Ways To Follow And Measure Your Content Engagement

Ways To Follow And Measure Your Content Engagement – Unfortunately for anyone who thought that getting into marketing would get them out of analyzing numbers, so much Internet marketing involves:

  • Analyzing pages and pages of data.
  • Calculating rates.
  • Testing new features.
  • Gathering more data to be explored.

Fortunately, it isn’t strictly algebra, and there are numerous tools available to assist even the most clumsy of mathematicians. Well, maybe not the most incompetent, but analyzing is a mathematical system that can be learned. You’re taking the resulting numbers and working backward, just like you’re finding x, to get close to the values you want. The rest should be simple once you know what you’re looking for and how to find it.

Set objectives for engagement

It can be challenging to make sense of all the numbers in front of you when you don’t know what you’re looking for when you’re first tracking your data analytics. While some goals are set in stone, such as a low bounce rate, specific engagement goals will influence how you view your data. Do you want to increase your audience or increase engagement with your current audience? Do you want to convert your website visitors into email subscribers? Or do you want to boost Facebook content engagement? These responses will influence what you see on your analytics platform, and once you’ve set your goals in Google Analytics, they’ll be much easier to track.

Choosing the right metrics to track

The right metrics to focus on are determined by the engagement goals you set for yourself. Depending on your objectives, you’ll want to keep an eye on statistics like:

The average number of pages per visit (perhaps you want your audience to look around your website or blog. You can increase this amount for posting simple calls to action to an important page or providing related internal links.)

The terms “frequency” and “recency” are used interchangeably (to see how many times readers come back to your page on their own)

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Bounce rate, keywords, and other metrics are all important. Follow metrics that are more about Search Experience Optimization than Search Engine Optimization. If you want to increase social engagement, keep an eye on your Facebook Insights and Twitter Analytics for things like Likes, Shares, inbound links, geographic heat maps, and more.

Save your old tapes!

Some analytics platforms, such as Google’s Search Console, allow you to export reports to an Excel spreadsheet, extremely useful. It’s worth the effort, whether you’re manually entering your valuable data into a spreadsheet or downloading it directly from the platform. Because Google only keeps records for 90 days, you risk losing valuable information or having difficulty tracking your long-term objectives.

The amount of time you spend on a page.

According to Tony Haile, CEO of Chartbeat, about 55 percent of web browsers spend less than 15 seconds on a page according to Time Magazine. While site traffic and click-through rates are still important metrics to track, they don’t always reflect the quality of a site’s content or the people who read it. When Haile’s team looked at the best and worst-performing topics, they discovered that traffic levels didn’t vary much across the board. The best-performing topics drew five times as much attention as the worst-performing ones. This demonstrates that the quality and value of a page and a site’s long-term success can no longer be measured in clicks but rather in time spent on the site and repeat visitors.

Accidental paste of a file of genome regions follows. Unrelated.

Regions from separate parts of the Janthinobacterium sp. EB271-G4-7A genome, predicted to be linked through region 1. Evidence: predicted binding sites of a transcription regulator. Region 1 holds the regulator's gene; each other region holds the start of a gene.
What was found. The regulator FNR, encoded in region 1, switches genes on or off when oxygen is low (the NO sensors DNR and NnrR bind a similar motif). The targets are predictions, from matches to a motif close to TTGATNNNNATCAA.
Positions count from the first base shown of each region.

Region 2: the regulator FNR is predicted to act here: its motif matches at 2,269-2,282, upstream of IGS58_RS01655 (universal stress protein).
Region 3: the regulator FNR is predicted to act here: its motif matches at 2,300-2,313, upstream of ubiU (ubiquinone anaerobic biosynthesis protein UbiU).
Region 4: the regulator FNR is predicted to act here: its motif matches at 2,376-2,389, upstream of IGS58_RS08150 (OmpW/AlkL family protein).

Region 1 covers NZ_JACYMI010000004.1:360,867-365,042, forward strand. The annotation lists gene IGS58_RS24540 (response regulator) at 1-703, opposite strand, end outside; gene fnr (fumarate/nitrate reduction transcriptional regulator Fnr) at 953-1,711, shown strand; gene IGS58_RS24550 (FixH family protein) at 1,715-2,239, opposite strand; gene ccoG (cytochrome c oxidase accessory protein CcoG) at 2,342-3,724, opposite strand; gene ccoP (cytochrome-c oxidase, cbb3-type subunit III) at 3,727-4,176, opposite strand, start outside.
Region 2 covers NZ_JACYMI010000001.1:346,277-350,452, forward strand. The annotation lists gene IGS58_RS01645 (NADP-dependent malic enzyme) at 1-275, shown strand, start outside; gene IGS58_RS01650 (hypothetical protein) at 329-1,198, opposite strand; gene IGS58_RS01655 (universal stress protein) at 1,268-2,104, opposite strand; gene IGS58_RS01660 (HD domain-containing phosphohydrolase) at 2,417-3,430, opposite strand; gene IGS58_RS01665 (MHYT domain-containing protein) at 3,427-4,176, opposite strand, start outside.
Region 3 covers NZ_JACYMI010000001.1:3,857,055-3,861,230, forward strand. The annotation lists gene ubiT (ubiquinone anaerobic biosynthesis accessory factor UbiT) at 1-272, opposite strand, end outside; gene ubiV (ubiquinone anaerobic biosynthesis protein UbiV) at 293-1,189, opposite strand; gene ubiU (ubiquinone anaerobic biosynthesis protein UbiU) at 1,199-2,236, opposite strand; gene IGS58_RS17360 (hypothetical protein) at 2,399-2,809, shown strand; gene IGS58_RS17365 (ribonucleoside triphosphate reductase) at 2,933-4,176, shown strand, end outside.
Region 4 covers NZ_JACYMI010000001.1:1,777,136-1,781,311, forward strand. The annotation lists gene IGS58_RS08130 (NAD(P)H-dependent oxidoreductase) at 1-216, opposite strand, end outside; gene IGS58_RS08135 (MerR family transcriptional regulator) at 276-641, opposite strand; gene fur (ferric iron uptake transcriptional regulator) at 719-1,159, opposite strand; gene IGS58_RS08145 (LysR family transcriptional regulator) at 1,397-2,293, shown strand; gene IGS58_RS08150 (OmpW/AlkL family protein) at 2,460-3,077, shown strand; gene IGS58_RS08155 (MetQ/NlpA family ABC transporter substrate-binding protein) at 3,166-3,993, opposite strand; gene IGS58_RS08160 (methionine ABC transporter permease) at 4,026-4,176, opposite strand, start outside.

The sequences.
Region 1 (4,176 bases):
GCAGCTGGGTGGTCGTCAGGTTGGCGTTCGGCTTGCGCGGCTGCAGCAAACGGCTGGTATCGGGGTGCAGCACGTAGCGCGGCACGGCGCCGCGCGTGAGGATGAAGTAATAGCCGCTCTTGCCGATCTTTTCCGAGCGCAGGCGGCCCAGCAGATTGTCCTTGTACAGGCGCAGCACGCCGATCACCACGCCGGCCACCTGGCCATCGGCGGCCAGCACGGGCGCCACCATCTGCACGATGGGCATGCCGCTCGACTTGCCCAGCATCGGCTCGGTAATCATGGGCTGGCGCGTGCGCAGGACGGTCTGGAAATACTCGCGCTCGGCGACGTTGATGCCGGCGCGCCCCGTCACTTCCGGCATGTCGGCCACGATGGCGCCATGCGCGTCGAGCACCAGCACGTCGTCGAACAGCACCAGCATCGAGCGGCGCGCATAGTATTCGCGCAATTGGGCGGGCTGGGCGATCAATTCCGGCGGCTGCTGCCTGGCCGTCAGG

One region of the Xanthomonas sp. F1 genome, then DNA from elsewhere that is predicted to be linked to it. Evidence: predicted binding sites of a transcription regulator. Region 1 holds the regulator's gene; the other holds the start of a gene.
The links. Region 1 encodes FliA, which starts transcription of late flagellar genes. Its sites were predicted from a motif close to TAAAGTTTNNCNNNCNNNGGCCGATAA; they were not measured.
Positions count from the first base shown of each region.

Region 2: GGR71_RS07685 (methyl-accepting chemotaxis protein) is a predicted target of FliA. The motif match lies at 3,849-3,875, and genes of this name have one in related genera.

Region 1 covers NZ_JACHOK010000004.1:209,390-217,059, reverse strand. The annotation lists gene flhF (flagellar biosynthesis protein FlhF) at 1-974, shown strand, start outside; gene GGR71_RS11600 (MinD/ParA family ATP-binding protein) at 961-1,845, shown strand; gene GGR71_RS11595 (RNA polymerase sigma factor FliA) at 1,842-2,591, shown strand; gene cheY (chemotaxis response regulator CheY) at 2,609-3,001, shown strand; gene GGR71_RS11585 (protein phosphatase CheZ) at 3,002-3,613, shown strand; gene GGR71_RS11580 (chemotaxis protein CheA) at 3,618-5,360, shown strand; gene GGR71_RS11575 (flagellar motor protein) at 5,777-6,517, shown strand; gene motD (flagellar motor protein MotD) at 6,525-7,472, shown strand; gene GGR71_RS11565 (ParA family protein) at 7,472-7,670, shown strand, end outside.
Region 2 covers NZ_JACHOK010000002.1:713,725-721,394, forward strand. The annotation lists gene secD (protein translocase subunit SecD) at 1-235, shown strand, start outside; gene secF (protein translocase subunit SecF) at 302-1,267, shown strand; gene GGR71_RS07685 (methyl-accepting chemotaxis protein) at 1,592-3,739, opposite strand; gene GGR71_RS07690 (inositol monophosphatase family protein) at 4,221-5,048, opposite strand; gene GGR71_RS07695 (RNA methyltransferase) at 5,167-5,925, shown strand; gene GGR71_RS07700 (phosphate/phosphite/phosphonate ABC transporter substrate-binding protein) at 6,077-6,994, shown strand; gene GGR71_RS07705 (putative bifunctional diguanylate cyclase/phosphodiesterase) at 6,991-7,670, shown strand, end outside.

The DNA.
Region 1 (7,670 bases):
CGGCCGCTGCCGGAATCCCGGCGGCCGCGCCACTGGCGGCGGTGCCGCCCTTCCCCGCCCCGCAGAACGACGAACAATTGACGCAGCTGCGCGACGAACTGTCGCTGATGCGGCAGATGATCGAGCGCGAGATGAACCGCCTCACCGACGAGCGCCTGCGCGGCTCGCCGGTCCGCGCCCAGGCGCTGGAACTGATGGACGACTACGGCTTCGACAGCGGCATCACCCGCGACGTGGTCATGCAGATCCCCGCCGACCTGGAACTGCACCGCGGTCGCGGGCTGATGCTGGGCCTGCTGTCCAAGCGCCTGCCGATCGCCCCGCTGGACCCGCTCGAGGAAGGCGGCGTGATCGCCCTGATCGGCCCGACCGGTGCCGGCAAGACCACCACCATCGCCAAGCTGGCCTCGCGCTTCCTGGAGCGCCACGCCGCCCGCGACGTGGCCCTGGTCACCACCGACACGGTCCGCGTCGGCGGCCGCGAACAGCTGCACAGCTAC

Optimization of Conversion Rates

The conversion rate is the difference between collecting visitors to your site and generating customers and leads. When a new visitor comes to your site and subscribes to your newsletter, registers for an account, places an order, or accomplishes any other stated goal, this is referred to as conversion. Testing different types of copy, A/B testing different features, optimizing your landing page to include more calls to action and other features, and other methods can all help you improve your conversion rate. If you continue to test and monitor your conversion rate (calculate your conversion rate by dividing the number of conversions by the number of visitors who find your site), you should soon see increased profits and engagement.

Participation in social activities

Your social media entities are important extensions of your brand, and analyzing your social engagement is the best way to gauge your relationship with your customers and target market. These social media cues, whether in the form of true engagement (clicks, replies, comments, likes, favorites, or +1s) or amplification (retweets, shares, repins, reblogs, revines), are extremely useful in determining which of your posts perform well, which articles are more compelling socially, and how successful product launches and marketing campaigns are.

To get a better sense of data-driven readership, use a service like Chartbeat or TrenDemon.

You may want to expand your horizons to include Chartbeat or TrenDemon after you’ve been tracking your website data and audience engagement for a while and have a better sense of the type of readership you’d like and the information you’re not getting from Google Analytics or the Facebook and Twitter insights platforms. Chartbeat has a robust dashboard that provides real-time analytics on new, returning, or loyal visitors, engagement time, top-performing pages, and insights such as which referrers have the highest return rates. TrenDemon provides a tag to place on your site. It provides information and advice on how to direct your content for more conversions by following a customer’s journey and collecting insights on top-converting pages and acquisition channels.

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